LAUSD continues to pursue building a new high school campus on land it was deeded, next to the Angel's Gate area on the Upper Reservation of Fort MacArthur.

The Draft Environmental Impact Report for the proposed South Region High School #15 is slated for release on Friday August 1, 2008.

Now what is next?

Someone I know worked on the Angel's Gate Master Plan and he said that all the meetings were finished several months ago and everything had finally been settled after years of struggle.

Now what is next?

LAUSD is so desperate to have SRHS 15 built on its property that they stated they would be willing to work with the Department of Parks and Recreation to either rebuild Gaffey Street Pool, or build a new pool, for use by the new students and the public?

This is one more item LAUSD is willing to throw into the pot to gain more support for a new campus.

Now what is next?

The answer to the three repeated questions seems to have been placed squarely back up into the air, it seems.

I think you should know that the group, Neighborhoods Organized and Involved to Support Education (NOISE), the group opposed to having SRHS 15 built in the Upper Reservation of Fort MacArthur (Angel's Gate) was not directly involved in the decision making, as to the historical status of the area not owned by LAUSD.

I think you should also know that NOISE is probably going to try and get the LAUSD-owned property on the 61+acre overall site, also designated with historical status, to prevent a new high school from being built, at the district's "preferred" location.

Now, let's try and review what we may 'know', considering everything on the Upper Reservation of Fort MacArthur.

The Korean Bell and the parkland surrounding it are going to stay put.

The basketball court will still exist because it is probably the one court that is used in more commercials than any other court in the country (L.A. makes money when that court is filmed.)

The Fort MacArthur Military Museum was given historical status some time ago and it and the two batteries, Osgood and Farley will continue to exist, but the concrete structures will also continue to become more damaged as time goes by.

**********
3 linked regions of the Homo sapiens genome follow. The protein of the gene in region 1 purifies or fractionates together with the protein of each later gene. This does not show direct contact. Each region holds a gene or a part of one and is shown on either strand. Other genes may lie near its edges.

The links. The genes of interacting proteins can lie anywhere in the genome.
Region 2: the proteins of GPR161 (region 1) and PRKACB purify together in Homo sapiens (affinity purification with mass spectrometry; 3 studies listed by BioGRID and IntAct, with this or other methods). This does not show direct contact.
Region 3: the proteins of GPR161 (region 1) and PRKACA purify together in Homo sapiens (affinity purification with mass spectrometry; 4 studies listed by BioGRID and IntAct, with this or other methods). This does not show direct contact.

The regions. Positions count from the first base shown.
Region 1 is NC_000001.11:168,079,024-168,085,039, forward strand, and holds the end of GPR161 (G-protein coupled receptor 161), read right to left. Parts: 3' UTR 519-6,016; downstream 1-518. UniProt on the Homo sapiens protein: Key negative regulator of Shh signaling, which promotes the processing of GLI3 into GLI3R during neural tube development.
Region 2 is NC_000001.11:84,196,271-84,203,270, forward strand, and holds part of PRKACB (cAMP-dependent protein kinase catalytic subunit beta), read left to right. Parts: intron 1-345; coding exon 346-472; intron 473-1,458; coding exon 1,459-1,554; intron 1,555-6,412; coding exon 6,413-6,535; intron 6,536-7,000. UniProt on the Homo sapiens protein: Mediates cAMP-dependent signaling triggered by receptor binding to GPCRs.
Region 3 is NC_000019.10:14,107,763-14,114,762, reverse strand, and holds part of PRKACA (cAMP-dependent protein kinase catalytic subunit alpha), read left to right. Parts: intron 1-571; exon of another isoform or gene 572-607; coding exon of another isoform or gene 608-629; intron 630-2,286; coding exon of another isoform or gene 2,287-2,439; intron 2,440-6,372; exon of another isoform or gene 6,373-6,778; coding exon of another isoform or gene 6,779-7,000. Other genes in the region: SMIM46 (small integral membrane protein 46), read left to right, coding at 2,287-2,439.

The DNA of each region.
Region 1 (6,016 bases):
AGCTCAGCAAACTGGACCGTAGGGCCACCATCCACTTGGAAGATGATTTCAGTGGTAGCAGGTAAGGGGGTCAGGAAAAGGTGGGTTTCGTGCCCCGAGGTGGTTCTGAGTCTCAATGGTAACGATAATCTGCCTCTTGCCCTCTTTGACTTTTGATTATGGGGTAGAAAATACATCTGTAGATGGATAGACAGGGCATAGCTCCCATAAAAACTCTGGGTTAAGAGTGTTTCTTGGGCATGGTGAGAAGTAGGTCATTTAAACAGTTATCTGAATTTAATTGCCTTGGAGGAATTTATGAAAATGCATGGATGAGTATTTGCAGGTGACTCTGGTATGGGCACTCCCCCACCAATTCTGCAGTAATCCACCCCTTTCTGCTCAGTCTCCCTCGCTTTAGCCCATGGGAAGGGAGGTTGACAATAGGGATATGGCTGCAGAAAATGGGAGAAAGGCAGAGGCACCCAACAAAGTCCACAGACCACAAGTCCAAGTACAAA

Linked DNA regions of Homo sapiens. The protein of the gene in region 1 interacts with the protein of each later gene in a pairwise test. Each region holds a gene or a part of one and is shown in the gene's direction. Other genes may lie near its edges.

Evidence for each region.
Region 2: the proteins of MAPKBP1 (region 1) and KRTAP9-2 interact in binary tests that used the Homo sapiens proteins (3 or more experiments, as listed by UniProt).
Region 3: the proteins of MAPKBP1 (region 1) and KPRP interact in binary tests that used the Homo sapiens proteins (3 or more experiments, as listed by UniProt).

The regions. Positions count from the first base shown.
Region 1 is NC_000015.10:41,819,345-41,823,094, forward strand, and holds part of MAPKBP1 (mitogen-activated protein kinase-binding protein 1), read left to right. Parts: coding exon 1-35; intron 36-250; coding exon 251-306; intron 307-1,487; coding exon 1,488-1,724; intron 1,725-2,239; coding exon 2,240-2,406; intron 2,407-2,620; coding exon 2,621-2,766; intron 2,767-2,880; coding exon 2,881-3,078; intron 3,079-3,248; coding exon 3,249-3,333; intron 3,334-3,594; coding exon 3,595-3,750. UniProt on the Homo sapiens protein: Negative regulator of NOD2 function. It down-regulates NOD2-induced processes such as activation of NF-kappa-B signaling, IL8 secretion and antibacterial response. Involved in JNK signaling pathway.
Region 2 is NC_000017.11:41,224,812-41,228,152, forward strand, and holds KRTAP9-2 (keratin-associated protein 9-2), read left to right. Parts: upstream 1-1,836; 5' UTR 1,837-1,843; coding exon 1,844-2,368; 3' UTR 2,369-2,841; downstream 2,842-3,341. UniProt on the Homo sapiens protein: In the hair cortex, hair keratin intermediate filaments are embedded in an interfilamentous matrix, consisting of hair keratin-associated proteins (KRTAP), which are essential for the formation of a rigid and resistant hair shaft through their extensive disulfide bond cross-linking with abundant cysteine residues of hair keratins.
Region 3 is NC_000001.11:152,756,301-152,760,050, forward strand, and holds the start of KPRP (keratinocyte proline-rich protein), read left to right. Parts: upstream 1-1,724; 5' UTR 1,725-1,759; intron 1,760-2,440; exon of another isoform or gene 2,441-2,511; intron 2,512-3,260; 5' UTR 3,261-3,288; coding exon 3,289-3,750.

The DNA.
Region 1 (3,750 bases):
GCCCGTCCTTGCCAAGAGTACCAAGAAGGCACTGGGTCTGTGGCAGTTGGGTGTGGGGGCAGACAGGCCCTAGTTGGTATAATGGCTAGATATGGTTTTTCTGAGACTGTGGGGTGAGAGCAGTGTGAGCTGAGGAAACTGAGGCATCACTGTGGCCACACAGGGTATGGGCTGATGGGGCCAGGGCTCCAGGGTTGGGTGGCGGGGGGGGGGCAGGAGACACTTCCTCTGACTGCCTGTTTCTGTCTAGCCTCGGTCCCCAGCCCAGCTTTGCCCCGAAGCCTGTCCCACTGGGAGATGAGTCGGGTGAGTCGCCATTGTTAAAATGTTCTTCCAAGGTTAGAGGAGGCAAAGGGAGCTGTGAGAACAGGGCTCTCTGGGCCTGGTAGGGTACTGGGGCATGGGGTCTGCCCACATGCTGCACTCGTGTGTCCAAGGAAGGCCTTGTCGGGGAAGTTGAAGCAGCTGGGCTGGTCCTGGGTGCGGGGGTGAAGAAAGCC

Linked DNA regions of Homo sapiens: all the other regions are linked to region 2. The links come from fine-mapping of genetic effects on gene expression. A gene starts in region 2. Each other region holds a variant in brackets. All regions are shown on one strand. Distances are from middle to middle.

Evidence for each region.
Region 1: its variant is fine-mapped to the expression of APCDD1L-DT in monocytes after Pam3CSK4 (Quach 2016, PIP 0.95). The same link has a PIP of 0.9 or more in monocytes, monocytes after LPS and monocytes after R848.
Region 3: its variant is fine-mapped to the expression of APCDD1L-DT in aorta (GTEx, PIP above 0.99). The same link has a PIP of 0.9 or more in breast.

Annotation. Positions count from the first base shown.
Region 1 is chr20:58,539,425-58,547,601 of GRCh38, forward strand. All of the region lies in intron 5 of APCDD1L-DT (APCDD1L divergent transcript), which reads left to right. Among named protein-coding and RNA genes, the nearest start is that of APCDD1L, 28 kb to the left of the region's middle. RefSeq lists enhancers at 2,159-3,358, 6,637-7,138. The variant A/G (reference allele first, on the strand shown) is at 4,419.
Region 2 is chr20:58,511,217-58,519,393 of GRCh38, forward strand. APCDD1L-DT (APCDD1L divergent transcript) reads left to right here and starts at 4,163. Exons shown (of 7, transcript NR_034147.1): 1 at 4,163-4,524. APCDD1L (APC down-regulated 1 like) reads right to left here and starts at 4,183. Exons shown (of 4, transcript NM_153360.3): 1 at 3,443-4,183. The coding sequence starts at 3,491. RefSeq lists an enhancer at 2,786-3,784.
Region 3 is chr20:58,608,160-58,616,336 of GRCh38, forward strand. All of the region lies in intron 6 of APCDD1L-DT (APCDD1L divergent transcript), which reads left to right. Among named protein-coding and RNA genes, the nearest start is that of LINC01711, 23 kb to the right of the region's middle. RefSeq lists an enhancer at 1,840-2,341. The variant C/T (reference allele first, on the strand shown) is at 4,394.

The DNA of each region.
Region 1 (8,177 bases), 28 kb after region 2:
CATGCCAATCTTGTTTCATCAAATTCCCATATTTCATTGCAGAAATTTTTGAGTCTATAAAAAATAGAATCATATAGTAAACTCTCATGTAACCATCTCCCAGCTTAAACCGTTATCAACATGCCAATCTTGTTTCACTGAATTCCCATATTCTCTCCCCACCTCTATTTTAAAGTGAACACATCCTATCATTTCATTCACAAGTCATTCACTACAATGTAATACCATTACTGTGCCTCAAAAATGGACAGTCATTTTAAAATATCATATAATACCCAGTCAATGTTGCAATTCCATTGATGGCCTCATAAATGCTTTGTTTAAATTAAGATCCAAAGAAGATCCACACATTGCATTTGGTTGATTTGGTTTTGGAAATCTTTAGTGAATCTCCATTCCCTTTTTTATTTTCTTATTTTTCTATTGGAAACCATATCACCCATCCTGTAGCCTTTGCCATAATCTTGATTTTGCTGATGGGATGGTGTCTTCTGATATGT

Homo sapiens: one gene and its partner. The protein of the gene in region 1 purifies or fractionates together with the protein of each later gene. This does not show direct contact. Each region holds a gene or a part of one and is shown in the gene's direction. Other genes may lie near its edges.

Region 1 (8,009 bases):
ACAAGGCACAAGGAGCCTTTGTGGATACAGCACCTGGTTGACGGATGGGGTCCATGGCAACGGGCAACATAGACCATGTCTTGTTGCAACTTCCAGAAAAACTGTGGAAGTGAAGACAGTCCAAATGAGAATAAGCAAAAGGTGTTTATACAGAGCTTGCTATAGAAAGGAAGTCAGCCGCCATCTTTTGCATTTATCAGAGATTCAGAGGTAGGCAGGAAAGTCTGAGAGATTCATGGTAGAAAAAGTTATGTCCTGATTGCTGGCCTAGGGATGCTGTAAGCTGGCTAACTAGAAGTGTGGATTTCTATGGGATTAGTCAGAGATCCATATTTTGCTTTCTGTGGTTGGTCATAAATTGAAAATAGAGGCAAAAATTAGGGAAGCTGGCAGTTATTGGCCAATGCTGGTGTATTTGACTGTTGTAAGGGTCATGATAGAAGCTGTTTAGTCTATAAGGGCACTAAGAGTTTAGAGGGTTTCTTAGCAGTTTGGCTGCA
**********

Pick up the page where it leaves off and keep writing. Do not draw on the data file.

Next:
The L.A. Department of Parks and Recreation will still have offices near the Gaffey Street entrances.

The Marine Mammal Rescue Center and the Oil Bird Recovery Center will probably remain on the LAUSD-owned land they now occupy.

I think that about wraps up just about everything many of us know to be true in the long run of the site.

I do hope that the 'O' scale and the 'N' scale model railroad clubs continue for many years AND I hope an 'HO' scale club finds room at the site for a big layout.

I also hope the folks at the Angel's Gate Cultural Center stay put and grow as much as possible.

Beyond that, I am stumped!

I wonder if the designation as a Historic District means that Barlow-Saxton road cannot be used to access LAUSD property.

I would like to read editorials and letters to the editor from all sides, about these issues.

We could use a good number of comments to this post, I feel.

1 comment:

Just4fin said...

The Fort MacArthur Museum Association has just thrown a monkey wrench into the final development of the Upper Reservation as a much needed and wanted public park facility with amenities people can actually enjoy and use.

They want to keep the site as a military graveyard of dilapidated temporary buildings that should, by all rights, have been demolished years ago. They were in poor shape and have been deteriorating ever since I was stationed there in the 1970's and at present, with their asbestos and lead paint construction, pose a health hazard as well to the community members who use them.

Under the guise of military preservationists, they have become obstructionists to the development of one of the largest available public park spaces left in Los Angeles.